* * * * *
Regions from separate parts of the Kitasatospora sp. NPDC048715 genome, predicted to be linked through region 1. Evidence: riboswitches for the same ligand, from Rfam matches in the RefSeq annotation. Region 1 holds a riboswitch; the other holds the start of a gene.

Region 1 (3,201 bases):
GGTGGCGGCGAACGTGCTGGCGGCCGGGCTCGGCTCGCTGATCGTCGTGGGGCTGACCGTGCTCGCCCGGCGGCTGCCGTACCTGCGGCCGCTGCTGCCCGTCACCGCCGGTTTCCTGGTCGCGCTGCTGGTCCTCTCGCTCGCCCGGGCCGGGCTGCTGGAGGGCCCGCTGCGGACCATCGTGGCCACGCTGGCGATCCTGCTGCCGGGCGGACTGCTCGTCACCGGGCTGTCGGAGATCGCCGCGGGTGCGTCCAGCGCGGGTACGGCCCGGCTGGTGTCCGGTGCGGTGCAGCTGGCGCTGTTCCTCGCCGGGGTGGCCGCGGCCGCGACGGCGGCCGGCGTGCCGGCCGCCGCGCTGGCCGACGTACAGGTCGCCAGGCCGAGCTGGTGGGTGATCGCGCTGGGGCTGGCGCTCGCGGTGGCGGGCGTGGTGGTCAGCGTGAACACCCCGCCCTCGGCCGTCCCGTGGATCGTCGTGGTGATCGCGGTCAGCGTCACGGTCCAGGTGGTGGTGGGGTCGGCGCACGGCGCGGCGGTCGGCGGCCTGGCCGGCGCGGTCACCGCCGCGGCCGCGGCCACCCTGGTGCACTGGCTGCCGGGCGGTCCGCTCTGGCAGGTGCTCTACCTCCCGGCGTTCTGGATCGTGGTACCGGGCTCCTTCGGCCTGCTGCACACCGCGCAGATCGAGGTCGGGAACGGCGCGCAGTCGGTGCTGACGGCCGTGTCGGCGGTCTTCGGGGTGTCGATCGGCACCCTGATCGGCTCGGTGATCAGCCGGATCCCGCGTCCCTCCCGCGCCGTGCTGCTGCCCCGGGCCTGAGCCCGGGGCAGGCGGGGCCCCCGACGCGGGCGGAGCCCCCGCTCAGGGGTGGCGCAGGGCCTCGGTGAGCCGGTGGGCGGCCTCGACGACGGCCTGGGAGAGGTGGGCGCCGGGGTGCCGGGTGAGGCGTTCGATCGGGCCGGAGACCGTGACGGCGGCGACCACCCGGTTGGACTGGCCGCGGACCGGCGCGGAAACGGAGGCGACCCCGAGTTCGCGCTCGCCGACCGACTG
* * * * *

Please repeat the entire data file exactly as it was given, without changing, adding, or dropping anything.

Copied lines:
Regions from separate parts of the Kitasatospora sp. NPDC048715 genome, predicted to be linked through region 1. Evidence: riboswitches for the same ligand, from Rfam matches in the RefSeq annotation. Region 1 holds a riboswitch; the other holds the start of a gene.

Region 1 (3,201 bases):
GGTGGCGGCGAACGTGCTGGCGGCCGGGCTCGGCTCGCTGATCGTCGTGGGGCTGACCGTGCTCGCCCGGCGGCTGCCGTACCTGCGGCCGCTGCTGCCCGTCACCGCCGGTTTCCTGGTCGCGCTGCTGGTCCTCTCGCTCGCCCGGGCCGGGCTGCTGGAGGGCCCGCTGCGGACCATCGTGGCCACGCTGGCGATCCTGCTGCCGGGCGGACTGCTCGTCACCGGGCTGTCGGAGATCGCCGCGGGTGCGTCCAGCGCGGGTACGGCCCGGCTGGTGTCCGGTGCGGTGCAGCTGGCGCTGTTCCTCGCCGGGGTGGCCGCGGCCGCGACGGCGGCCGGCGTGCCGGCCGCCGCGCTGGCCGACGTACAGGTCGCCAGGCCGAGCTGGTGGGTGATCGCGCTGGGGCTGGCGCTCGCGGTGGCGGGCGTGGTGGTCAGCGTGAACACCCCGCCCTCGGCCGTCCCGTGGATCGTCGTGGTGATCGCGGTCAGCGTCACGGTCCAGGTGGTGGTGGGGTCGGCGCACGGCGCGGCGGTCGGCGGCCTGGCCGGCGCGGTCACCGCCGCGGCCGCGGCCACCCTGGTGCACTGGCTGCCGGGCGGTCCGCTCTGGCAGGTGCTCTACCTCCCGGCGTTCTGGATCGTGGTACCGGGCTCCTTCGGCCTGCTGCACACCGCGCAGATCGAGGTCGGGAACGGCGCGCAGTCGGTGCTGACGGCCGTGTCGGCGGTCTTCGGGGTGTCGATCGGCACCCTGATCGGCTCGGTGATCAGCCGGATCCCGCGTCCCTCCCGCGCCGTGCTGCTGCCCCGGGCCTGAGCCCGGGGCAGGCGGGGCCCCCGACGCGGGCGGAGCCCCCGCTCAGGGGTGGCGCAGGGCCTCGGTGAGCCGGTGGGCGGCCTCGACGACGGCCTGGGAGAGGTGGGCGCCGGGGTGCCGGGTGAGGCGTTCGATCGGGCCGGAGACCGTGACGGCGGCGACCACCCGGTTGGACTGGCCGCGGACCGGCGCGGAAACGGAGGCGACCCCGAGTTCGCGCTCGCCGACCGACTG